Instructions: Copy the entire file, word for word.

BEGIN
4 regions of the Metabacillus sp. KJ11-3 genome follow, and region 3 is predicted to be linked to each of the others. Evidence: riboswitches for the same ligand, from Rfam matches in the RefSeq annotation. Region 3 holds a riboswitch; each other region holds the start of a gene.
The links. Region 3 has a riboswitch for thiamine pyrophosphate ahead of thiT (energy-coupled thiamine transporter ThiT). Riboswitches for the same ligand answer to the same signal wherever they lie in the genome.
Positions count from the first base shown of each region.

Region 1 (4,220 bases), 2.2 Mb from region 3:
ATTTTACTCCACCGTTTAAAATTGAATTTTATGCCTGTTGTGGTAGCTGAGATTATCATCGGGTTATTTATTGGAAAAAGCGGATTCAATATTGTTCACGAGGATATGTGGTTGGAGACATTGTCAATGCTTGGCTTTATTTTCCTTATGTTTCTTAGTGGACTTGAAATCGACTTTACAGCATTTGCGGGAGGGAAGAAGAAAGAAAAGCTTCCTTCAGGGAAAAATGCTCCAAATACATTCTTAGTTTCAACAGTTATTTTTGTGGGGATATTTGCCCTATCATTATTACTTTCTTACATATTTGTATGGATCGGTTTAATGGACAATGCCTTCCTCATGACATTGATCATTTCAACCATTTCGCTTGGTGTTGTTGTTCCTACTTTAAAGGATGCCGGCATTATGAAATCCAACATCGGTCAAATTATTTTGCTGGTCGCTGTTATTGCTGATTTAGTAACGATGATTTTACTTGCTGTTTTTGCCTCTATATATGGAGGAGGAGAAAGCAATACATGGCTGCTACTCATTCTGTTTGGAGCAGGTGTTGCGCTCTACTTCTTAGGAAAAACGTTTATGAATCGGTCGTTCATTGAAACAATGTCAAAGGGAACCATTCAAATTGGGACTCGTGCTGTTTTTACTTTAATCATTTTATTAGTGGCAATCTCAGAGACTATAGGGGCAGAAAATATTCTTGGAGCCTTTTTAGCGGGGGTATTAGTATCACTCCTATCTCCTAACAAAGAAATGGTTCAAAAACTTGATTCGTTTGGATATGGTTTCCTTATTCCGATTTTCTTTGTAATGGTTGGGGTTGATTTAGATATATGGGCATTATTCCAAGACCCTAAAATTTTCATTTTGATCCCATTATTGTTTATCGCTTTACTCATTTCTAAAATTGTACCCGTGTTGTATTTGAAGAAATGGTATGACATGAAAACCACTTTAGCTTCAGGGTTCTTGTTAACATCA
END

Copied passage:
4 regions of the Metabacillus sp. KJ11-3 genome follow, and region 3 is predicted to be linked to each of the others. Evidence: riboswitches for the same ligand, from Rfam matches in the RefSeq annotation. Region 3 holds a riboswitch; each other region holds the start of a gene.
The links. Region 3 has a riboswitch for thiamine pyrophosphate ahead of thiT (energy-coupled thiamine transporter ThiT). Riboswitches for the same ligand answer to the same signal wherever they lie in the genome.
Positions count from the first base shown of each region.

Region 1 (4,220 bases), 2.2 Mb from region 3:
ATTTTACTCCACCGTTTAAAATTGAATTTTATGCCTGTTGTGGTAGCTGAGATTATCATCGGGTTATTTATTGGAAAAAGCGGATTCAATATTGTTCACGAGGATATGTGGTTGGAGACATTGTCAATGCTTGGCTTTATTTTCCTTATGTTTCTTAGTGGACTTGAAATCGACTTTACAGCATTTGCGGGAGGGAAGAAGAAAGAAAAGCTTCCTTCAGGGAAAAATGCTCCAAATACATTCTTAGTTTCAACAGTTATTTTTGTGGGGATATTTGCCCTATCATTATTACTTTCTTACATATTTGTATGGATCGGTTTAATGGACAATGCCTTCCTCATGACATTGATCATTTCAACCATTTCGCTTGGTGTTGTTGTTCCTACTTTAAAGGATGCCGGCATTATGAAATCCAACATCGGTCAAATTATTTTGCTGGTCGCTGTTATTGCTGATTTAGTAACGATGATTTTACTTGCTGTTTTTGCCTCTATATATGGAGGAGGAGAAAGCAATACATGGCTGCTACTCATTCTGTTTGGAGCAGGTGTTGCGCTCTACTTCTTAGGAAAAACGTTTATGAATCGGTCGTTCATTGAAACAATGTCAAAGGGAACCATTCAAATTGGGACTCGTGCTGTTTTTACTTTAATCATTTTATTAGTGGCAATCTCAGAGACTATAGGGGCAGAAAATATTCTTGGAGCCTTTTTAGCGGGGGTATTAGTATCACTCCTATCTCCTAACAAAGAAATGGTTCAAAAACTTGATTCGTTTGGATATGGTTTCCTTATTCCGATTTTCTTTGTAATGGTTGGGGTTGATTTAGATATATGGGCATTATTCCAAGACCCTAAAATTTTCATTTTGATCCCATTATTGTTTATCGCTTTACTCATTTCTAAAATTGTACCCGTGTTGTATTTGAAGAAATGGTATGACATGAAAACCACTTTAGCTTCAGGGTTCTTGTTAACATCA